Nevius was considered conscientious, so much so that at one point the Army wanted to replace him; this resulted in Baldwin resigning his position and becoming an "advisor" to the U.S. BW program.[7] The testing regimen that followed extended well into 1945. The first tests ran water through the system, to ensure there were no leaks. A second round of tests were run with an anthrax simulant, Bacillus globigii.[1] The plant was pronounced water-tight by Nevius in April 1945 and trial runs with the simulant began in June.[1]

By the time the plant was ready to produce the simulant the end of World War II was on the horizon. The plant was able to produce about 8,000 pounds of B. globgii before production was halted in October 1945,[3][7] but was never able to produce any BW agents, including anthrax, before the war ended.[4] As October 1945 ended, approximately $800,000 worth of equipment at Vigo was declared surplus.[7] Eighteen boxcars were loaded with caustics, sulfuric acid, bleach, tributyl phosphate and 765,000 explosive detonators and shipped elsewhere for storage.[3][7] Vigo Ordnance plant was placed on "stand-by" in December 1945, in reality, the demilitarization process had already begun.[3]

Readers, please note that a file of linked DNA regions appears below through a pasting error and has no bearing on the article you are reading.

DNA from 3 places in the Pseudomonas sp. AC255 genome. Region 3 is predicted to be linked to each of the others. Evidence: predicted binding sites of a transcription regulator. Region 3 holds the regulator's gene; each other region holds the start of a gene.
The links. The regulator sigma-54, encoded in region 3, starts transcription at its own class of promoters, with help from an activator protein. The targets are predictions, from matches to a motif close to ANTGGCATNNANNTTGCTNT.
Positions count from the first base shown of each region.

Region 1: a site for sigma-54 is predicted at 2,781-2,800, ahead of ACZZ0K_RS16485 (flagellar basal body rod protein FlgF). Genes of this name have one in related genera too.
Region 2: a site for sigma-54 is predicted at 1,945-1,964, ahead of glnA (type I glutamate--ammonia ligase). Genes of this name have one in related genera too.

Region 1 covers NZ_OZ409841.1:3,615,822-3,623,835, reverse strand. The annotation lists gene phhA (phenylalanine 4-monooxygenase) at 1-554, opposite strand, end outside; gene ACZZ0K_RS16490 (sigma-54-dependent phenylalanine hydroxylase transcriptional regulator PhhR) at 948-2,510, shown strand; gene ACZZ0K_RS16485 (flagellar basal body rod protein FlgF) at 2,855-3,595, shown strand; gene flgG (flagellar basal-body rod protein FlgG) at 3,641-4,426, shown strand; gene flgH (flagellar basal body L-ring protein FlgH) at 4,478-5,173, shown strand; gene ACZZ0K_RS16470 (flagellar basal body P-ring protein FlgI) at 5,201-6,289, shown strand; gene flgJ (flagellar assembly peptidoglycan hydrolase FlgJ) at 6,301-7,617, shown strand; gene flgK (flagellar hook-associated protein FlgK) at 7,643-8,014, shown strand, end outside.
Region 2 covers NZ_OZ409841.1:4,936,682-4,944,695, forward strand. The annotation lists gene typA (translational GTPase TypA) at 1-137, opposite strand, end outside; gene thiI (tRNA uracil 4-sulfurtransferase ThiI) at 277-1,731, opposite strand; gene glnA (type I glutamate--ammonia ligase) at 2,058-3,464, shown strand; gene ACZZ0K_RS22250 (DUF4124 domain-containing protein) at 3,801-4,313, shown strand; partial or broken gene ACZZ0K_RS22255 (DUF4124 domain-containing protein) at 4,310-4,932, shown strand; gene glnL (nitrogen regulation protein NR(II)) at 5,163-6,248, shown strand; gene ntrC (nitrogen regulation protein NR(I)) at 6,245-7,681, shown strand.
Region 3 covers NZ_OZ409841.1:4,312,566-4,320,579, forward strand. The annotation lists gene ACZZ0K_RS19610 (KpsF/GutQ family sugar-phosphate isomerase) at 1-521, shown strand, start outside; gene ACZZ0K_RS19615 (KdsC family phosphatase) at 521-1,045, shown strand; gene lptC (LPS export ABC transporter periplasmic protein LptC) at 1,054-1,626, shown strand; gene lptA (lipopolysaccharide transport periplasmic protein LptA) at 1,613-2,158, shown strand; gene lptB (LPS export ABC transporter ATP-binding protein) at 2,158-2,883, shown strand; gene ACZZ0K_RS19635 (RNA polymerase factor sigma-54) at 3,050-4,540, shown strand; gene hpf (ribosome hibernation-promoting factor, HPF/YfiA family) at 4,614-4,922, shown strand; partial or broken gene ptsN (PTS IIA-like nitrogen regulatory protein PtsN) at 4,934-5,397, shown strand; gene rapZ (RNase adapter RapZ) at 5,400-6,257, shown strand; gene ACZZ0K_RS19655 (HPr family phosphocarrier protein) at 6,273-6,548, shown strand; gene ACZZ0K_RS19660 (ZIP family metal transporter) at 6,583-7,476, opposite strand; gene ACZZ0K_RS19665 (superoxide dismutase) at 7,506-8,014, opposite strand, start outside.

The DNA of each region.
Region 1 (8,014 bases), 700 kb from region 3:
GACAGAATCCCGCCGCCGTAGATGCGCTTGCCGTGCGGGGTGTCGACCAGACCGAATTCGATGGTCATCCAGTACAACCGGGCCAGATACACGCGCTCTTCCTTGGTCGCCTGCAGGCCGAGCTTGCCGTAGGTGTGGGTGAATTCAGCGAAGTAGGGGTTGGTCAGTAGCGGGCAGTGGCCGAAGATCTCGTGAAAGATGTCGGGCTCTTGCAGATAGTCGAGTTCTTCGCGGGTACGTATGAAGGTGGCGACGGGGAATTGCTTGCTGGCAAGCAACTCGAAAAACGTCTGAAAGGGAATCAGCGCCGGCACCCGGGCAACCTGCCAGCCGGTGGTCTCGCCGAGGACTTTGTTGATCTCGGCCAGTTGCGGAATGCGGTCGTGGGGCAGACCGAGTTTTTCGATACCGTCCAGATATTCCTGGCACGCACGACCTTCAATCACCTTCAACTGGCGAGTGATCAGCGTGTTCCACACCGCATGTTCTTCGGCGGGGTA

Demilitarization[edit]

The plant remained on standby to produce "highly classified material" and in February 1947 four areas of the plant were declared restricted.[3] On April 30, 1947 demilitarization of the Vigo Plant began; this allowed prospective buyers to inspect the site.[3] Even with the earlier equipment removal, the fermenters remained behind.[7] On December 15, 1947 the Pfizer company executed a 20 year lease agreement with the government to take over the Vigo site.[3][5] The company would begin antibiotic manufacture at Vigo in 1948 but the military continued to liquidate the surrounding land into 1949.[3] That year a 1,500-acre (6.1 km2) tract was acquired by the Bureau of Prisons to be used as agricultural land, other portions of the Vigo property were acquired by various private entities.[3] The BW production facilities at Vigo were eventually replaced by a more modern factory at Pine Bluff Arsenal in 1954.[5]